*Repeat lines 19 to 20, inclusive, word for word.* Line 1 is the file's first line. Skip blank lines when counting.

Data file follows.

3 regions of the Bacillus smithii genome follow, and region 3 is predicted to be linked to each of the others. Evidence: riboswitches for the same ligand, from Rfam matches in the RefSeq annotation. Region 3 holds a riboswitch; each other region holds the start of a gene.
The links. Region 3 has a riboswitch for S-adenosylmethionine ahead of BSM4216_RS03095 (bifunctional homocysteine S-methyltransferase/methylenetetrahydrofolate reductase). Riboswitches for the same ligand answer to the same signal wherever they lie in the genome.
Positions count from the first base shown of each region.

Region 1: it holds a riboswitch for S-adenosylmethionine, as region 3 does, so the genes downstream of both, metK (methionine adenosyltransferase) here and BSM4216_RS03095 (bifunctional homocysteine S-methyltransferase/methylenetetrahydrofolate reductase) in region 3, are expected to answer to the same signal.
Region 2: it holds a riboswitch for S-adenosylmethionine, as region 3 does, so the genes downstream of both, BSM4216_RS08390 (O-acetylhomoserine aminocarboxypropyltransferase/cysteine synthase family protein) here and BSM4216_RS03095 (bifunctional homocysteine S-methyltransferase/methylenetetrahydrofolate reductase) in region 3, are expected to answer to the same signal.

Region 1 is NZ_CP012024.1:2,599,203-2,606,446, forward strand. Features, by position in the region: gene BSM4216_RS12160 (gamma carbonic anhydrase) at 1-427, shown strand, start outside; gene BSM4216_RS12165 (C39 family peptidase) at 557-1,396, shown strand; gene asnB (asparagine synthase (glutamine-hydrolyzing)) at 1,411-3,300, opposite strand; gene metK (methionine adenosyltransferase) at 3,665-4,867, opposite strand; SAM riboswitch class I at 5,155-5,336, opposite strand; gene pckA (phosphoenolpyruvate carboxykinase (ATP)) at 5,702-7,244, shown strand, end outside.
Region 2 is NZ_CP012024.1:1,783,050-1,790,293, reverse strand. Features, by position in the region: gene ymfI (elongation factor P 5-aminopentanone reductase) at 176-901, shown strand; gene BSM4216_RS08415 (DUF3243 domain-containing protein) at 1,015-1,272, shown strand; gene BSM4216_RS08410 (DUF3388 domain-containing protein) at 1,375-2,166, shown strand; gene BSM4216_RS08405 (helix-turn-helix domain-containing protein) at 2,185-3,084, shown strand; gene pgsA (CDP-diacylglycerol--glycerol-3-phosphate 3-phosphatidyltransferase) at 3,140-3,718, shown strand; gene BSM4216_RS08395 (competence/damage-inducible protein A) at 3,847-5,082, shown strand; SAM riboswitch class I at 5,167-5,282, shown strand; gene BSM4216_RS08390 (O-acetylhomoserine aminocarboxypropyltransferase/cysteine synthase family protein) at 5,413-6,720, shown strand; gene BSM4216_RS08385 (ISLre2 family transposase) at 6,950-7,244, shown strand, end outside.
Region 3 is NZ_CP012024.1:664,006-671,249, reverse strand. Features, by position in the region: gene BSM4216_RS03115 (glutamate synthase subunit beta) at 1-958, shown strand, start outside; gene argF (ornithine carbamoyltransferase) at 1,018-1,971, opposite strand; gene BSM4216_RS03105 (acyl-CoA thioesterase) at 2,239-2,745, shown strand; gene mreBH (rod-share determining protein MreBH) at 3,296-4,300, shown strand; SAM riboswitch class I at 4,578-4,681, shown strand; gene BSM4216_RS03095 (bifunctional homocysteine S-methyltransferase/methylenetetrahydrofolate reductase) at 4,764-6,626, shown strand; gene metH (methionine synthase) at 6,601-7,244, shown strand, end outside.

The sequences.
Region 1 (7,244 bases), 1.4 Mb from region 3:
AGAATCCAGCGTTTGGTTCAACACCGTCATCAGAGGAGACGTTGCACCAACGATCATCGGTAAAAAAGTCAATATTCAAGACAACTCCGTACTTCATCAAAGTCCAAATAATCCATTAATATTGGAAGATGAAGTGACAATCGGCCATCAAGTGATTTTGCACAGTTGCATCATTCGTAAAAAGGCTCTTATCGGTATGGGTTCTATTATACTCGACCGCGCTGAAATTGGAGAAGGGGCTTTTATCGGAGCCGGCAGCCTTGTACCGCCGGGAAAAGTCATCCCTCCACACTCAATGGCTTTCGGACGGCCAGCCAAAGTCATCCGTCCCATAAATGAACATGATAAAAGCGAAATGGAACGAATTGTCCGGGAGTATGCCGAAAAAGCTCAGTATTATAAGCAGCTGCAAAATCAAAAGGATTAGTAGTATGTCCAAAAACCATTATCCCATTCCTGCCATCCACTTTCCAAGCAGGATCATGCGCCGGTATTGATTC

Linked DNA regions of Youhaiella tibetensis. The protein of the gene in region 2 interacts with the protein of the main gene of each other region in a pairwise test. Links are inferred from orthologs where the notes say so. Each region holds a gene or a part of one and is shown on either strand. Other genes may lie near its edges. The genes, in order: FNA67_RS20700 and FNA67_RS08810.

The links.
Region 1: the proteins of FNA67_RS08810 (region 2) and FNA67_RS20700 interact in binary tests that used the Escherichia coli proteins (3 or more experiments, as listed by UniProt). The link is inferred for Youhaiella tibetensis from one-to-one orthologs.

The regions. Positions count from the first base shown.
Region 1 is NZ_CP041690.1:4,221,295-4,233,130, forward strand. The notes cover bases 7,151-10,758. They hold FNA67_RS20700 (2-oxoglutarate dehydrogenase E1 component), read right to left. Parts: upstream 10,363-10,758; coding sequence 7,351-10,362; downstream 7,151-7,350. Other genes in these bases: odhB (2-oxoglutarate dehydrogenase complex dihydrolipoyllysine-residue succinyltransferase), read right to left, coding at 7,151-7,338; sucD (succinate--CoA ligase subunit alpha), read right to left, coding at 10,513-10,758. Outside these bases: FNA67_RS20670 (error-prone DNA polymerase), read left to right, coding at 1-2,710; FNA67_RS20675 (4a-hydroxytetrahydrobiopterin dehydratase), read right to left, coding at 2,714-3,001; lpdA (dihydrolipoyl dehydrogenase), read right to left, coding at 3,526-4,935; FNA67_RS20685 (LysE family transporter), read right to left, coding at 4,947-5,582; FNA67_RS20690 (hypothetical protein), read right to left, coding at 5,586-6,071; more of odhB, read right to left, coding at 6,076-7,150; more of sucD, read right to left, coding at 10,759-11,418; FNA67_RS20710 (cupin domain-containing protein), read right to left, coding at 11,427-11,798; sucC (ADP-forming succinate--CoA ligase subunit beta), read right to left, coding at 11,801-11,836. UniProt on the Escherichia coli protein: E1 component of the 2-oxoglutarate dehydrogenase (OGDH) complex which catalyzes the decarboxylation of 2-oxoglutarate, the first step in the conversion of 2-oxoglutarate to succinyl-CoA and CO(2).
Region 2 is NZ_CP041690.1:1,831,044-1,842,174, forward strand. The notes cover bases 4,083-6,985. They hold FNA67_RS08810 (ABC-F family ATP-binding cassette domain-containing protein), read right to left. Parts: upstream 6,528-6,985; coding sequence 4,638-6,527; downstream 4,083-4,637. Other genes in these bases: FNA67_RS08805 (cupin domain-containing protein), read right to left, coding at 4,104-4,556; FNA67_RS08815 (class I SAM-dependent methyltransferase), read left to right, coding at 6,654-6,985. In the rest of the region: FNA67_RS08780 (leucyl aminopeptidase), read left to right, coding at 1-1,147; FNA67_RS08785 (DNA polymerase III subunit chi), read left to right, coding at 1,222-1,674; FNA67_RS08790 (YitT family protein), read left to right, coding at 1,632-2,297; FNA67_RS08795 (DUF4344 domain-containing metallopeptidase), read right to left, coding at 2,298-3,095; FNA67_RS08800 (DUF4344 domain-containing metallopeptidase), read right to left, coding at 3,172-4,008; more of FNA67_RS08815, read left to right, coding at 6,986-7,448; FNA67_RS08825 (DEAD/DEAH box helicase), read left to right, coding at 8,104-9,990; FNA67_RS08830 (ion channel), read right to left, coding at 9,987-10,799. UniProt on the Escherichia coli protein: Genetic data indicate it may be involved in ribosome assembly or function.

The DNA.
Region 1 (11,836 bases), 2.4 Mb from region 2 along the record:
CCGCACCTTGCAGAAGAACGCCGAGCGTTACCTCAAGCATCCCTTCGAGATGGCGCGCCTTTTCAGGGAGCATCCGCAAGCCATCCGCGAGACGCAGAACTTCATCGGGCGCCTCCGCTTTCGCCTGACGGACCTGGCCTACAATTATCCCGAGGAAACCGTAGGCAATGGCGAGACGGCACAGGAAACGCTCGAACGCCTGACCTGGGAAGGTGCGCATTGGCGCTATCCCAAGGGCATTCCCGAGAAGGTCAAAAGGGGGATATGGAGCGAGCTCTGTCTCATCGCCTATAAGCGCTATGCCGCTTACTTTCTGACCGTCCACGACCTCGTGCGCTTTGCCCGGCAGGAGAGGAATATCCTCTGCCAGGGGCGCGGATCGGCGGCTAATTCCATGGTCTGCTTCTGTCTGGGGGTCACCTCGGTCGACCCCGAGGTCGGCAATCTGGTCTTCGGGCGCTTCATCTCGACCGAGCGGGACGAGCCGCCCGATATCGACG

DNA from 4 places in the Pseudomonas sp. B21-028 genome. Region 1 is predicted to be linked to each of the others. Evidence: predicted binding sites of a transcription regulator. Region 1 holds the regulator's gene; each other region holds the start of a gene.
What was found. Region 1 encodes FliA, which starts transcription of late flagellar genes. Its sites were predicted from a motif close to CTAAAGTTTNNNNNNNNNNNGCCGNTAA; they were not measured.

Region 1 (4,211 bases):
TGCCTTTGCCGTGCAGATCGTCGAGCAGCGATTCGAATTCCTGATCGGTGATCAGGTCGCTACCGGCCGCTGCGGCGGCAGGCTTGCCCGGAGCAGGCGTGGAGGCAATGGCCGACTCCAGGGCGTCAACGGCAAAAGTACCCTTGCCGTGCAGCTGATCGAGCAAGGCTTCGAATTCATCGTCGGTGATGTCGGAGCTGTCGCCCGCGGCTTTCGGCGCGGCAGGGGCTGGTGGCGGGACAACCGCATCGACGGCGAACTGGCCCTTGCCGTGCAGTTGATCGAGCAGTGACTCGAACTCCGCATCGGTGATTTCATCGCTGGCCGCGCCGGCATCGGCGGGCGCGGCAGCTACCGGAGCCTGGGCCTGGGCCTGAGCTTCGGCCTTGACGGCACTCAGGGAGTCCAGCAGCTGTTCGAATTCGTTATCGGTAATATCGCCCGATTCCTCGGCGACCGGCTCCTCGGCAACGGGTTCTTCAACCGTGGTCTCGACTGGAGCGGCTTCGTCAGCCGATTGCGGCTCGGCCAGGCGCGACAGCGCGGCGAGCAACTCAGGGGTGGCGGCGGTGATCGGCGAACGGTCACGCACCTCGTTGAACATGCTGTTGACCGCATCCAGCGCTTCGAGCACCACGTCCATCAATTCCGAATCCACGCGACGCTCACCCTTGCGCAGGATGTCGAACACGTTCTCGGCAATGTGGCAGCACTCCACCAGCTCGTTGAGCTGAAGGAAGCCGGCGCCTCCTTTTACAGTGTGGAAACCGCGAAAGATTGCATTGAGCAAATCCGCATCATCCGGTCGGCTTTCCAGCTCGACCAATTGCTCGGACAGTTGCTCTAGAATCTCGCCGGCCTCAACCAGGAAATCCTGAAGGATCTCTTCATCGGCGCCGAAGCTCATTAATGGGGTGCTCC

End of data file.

Region 1 (11,836 bases), 2.4 Mb from region 2 along the record:
CCGCACCTTGCAGAAGAACGCCGAGCGTTACCTCAAGCATCCCTTCGAGATGGCGCGCCTTTTCAGGGAGCATCCGCAAGCCATCCGCGAGACGCAGAACTTCATCGGGCGCCTCCGCTTTCGCCTGACGGACCTGGCCTACAATTATCCCGAGGAAACCGTAGGCAATGGCGAGACGGCACAGGAAACGCTCGAACGCCTGACCTGGGAAGGTGCGCATTGGCGCTATCCCAAGGGCATTCCCGAGAAGGTCAAAAGGGGGATATGGAGCGAGCTCTGTCTCATCGCCTATAAGCGCTATGCCGCTTACTTTCTGACCGTCCACGACCTCGTGCGCTTTGCCCGGCAGGAGAGGAATATCCTCTGCCAGGGGCGCGGATCGGCGGCTAATTCCATGGTCTGCTTCTGTCTGGGGGTCACCTCGGTCGACCCCGAGGTCGGCAATCTGGTCTTCGGGCGCTTCATCTCGACCGAGCGGGACGAGCCGCCCGATATCGACG